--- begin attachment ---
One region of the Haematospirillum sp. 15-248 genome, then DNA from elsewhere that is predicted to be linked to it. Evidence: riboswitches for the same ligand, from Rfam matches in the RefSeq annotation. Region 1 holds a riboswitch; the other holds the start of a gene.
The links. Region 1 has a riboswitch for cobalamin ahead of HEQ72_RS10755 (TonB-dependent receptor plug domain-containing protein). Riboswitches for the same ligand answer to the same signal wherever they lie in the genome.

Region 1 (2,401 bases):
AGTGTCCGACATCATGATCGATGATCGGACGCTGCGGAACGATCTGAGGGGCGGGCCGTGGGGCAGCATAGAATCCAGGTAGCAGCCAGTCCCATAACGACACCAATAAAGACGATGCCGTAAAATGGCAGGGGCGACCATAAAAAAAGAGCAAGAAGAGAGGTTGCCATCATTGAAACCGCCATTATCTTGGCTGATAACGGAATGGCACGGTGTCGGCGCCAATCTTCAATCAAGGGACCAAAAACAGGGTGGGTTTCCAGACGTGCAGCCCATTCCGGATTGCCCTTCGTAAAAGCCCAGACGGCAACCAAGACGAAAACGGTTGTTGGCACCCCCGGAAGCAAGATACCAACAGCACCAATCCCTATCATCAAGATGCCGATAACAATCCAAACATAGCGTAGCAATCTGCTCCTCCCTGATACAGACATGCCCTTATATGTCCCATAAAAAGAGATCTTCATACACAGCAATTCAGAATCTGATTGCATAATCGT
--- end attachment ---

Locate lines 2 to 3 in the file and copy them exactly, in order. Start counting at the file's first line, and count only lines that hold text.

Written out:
The links. Region 1 has a riboswitch for cobalamin ahead of HEQ72_RS10755 (TonB-dependent receptor plug domain-containing protein). Riboswitches for the same ligand answer to the same signal wherever they lie in the genome.

Region 1 (2,401 bases):